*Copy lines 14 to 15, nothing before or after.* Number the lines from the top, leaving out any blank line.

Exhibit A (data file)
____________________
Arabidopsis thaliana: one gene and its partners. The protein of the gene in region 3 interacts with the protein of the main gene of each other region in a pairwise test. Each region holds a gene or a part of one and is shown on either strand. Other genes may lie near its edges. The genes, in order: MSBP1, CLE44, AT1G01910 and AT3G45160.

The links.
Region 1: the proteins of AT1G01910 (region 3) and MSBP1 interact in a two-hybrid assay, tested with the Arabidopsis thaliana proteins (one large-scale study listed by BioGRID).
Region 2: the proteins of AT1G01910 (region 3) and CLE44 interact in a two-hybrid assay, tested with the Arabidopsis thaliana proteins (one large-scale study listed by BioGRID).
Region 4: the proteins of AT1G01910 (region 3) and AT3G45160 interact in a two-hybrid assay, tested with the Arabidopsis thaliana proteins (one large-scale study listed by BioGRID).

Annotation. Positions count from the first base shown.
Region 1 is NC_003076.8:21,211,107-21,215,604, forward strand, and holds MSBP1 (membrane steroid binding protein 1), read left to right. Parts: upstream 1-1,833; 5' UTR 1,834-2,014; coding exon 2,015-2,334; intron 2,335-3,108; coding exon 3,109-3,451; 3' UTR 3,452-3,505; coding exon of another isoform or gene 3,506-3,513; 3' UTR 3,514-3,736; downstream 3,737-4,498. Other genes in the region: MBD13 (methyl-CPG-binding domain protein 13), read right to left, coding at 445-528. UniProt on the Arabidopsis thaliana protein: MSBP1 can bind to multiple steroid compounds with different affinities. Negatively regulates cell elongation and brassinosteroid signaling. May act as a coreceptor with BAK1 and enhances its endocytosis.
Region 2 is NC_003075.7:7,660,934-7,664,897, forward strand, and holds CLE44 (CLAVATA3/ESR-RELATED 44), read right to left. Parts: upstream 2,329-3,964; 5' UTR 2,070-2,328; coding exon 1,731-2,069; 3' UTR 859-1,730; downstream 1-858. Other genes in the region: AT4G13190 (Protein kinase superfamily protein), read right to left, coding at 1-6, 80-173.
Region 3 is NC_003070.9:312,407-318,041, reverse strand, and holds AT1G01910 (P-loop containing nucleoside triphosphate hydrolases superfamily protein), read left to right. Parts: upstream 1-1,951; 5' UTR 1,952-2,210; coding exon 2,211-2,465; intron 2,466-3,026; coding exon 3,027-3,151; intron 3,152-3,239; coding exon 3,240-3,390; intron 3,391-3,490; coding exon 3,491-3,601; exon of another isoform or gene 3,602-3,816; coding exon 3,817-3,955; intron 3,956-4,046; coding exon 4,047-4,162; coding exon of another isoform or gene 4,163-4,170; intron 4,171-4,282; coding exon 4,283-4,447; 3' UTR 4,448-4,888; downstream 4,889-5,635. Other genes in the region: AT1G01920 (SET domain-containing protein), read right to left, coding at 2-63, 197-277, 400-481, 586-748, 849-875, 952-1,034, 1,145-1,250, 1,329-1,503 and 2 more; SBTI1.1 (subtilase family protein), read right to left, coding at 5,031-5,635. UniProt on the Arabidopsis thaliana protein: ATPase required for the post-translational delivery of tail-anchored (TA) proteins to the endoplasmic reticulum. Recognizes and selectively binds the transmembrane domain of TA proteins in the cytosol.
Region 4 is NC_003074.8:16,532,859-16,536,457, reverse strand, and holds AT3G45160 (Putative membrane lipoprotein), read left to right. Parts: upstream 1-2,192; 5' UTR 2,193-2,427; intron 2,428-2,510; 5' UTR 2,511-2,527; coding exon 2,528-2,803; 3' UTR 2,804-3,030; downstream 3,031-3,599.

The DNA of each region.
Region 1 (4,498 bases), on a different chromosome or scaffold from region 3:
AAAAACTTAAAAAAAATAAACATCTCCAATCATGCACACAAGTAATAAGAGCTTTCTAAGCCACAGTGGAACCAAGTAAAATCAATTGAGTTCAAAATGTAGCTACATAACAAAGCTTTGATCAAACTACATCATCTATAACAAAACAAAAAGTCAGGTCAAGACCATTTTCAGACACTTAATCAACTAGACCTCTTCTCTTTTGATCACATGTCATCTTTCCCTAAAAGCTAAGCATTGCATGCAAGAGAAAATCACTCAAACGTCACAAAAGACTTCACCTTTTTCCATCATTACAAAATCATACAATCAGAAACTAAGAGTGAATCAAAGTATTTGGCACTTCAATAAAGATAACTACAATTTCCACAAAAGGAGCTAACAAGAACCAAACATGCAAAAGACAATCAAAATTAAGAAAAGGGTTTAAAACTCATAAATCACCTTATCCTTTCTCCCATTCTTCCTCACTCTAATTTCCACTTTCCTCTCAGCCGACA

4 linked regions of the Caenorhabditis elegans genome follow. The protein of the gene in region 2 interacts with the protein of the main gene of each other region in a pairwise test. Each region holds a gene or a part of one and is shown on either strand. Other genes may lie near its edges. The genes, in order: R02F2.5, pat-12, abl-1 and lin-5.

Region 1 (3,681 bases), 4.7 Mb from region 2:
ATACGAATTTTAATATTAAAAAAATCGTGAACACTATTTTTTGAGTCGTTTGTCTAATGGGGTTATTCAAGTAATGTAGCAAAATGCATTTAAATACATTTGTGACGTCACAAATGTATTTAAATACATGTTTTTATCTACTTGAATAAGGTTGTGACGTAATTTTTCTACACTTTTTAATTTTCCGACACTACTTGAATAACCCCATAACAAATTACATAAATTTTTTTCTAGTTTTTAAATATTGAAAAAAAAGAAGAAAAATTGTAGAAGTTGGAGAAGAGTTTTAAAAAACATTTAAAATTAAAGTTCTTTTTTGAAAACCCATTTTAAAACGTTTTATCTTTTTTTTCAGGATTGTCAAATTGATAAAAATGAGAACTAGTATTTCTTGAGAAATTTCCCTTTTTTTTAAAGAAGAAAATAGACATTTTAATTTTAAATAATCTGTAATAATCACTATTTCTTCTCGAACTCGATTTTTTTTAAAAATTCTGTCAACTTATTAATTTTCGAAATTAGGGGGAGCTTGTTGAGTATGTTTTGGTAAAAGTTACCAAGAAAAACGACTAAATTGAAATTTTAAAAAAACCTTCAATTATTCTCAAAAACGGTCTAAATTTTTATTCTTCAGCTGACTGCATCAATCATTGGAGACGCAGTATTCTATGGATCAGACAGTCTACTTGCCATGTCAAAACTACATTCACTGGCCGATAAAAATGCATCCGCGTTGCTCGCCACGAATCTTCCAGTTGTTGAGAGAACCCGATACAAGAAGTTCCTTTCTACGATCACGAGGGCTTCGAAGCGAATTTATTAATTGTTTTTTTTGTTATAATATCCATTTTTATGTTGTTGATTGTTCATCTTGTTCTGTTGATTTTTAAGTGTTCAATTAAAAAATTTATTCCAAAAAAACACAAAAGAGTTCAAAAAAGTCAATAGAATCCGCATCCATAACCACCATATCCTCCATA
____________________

4 linked regions of the Caenorhabditis elegans genome follow. The protein of the gene in region 2 interacts with the protein of the main gene of each other region in a pairwise test. Each region holds a gene or a part of one and is shown on either strand. Other genes may lie near its edges. The genes, in order: R02F2.5, pat-12, abl-1 and lin-5.

Region 1 (3,681 bases), 4.7 Mb from region 2: